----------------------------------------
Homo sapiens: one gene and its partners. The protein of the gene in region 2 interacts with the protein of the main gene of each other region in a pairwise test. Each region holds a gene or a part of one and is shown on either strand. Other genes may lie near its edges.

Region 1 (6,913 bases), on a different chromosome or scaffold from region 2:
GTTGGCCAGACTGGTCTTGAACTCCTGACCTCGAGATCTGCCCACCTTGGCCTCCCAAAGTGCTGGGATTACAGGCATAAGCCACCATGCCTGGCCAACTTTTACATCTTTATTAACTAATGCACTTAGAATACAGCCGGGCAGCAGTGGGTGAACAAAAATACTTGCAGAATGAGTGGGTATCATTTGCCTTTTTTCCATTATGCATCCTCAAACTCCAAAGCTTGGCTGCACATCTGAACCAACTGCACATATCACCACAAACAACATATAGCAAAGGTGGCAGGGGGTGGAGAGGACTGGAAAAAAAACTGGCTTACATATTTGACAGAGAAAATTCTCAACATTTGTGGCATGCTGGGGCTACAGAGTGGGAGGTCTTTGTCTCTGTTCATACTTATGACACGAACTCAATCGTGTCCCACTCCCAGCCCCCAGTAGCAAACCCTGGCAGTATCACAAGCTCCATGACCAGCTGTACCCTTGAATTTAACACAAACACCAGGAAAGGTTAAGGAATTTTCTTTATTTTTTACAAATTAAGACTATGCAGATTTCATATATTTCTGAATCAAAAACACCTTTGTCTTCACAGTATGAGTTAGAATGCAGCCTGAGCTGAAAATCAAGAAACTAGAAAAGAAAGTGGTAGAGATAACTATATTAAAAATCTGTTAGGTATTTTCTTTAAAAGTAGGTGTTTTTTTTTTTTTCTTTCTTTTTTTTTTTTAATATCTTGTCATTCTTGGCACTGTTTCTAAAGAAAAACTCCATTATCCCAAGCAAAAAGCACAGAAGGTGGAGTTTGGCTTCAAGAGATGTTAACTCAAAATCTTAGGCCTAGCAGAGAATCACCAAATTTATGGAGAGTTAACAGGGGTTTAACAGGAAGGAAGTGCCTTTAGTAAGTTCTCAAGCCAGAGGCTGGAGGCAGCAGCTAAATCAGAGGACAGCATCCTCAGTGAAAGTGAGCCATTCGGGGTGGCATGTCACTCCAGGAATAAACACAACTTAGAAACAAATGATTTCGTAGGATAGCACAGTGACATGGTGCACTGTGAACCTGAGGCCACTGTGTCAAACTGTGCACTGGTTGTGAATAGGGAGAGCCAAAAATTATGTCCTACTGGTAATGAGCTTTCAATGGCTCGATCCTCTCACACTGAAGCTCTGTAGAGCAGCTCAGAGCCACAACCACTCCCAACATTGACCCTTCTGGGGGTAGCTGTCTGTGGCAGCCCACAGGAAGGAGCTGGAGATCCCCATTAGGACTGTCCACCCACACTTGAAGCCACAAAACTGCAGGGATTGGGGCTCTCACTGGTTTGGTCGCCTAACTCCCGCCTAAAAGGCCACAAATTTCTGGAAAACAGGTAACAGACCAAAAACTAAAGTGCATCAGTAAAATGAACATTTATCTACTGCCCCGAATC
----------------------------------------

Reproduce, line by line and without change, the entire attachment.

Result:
Homo sapiens: one gene and its partners. The protein of the gene in region 2 interacts with the protein of the main gene of each other region in a pairwise test. Each region holds a gene or a part of one and is shown on either strand. Other genes may lie near its edges.

Region 1 (6,913 bases), on a different chromosome or scaffold from region 2:
GTTGGCCAGACTGGTCTTGAACTCCTGACCTCGAGATCTGCCCACCTTGGCCTCCCAAAGTGCTGGGATTACAGGCATAAGCCACCATGCCTGGCCAACTTTTACATCTTTATTAACTAATGCACTTAGAATACAGCCGGGCAGCAGTGGGTGAACAAAAATACTTGCAGAATGAGTGGGTATCATTTGCCTTTTTTCCATTATGCATCCTCAAACTCCAAAGCTTGGCTGCACATCTGAACCAACTGCACATATCACCACAAACAACATATAGCAAAGGTGGCAGGGGGTGGAGAGGACTGGAAAAAAAACTGGCTTACATATTTGACAGAGAAAATTCTCAACATTTGTGGCATGCTGGGGCTACAGAGTGGGAGGTCTTTGTCTCTGTTCATACTTATGACACGAACTCAATCGTGTCCCACTCCCAGCCCCCAGTAGCAAACCCTGGCAGTATCACAAGCTCCATGACCAGCTGTACCCTTGAATTTAACACAAACACCAGGAAAGGTTAAGGAATTTTCTTTATTTTTTACAAATTAAGACTATGCAGATTTCATATATTTCTGAATCAAAAACACCTTTGTCTTCACAGTATGAGTTAGAATGCAGCCTGAGCTGAAAATCAAGAAACTAGAAAAGAAAGTGGTAGAGATAACTATATTAAAAATCTGTTAGGTATTTTCTTTAAAAGTAGGTGTTTTTTTTTTTTTCTTTCTTTTTTTTTTTTAATATCTTGTCATTCTTGGCACTGTTTCTAAAGAAAAACTCCATTATCCCAAGCAAAAAGCACAGAAGGTGGAGTTTGGCTTCAAGAGATGTTAACTCAAAATCTTAGGCCTAGCAGAGAATCACCAAATTTATGGAGAGTTAACAGGGGTTTAACAGGAAGGAAGTGCCTTTAGTAAGTTCTCAAGCCAGAGGCTGGAGGCAGCAGCTAAATCAGAGGACAGCATCCTCAGTGAAAGTGAGCCATTCGGGGTGGCATGTCACTCCAGGAATAAACACAACTTAGAAACAAATGATTTCGTAGGATAGCACAGTGACATGGTGCACTGTGAACCTGAGGCCACTGTGTCAAACTGTGCACTGGTTGTGAATAGGGAGAGCCAAAAATTATGTCCTACTGGTAATGAGCTTTCAATGGCTCGATCCTCTCACACTGAAGCTCTGTAGAGCAGCTCAGAGCCACAACCACTCCCAACATTGACCCTTCTGGGGGTAGCTGTCTGTGGCAGCCCACAGGAAGGAGCTGGAGATCCCCATTAGGACTGTCCACCCACACTTGAAGCCACAAAACTGCAGGGATTGGGGCTCTCACTGGTTTGGTCGCCTAACTCCCGCCTAAAAGGCCACAAATTTCTGGAAAACAGGTAACAGACCAAAAACTAAAGTGCATCAGTAAAATGAACATTTATCTACTGCCCCGAATC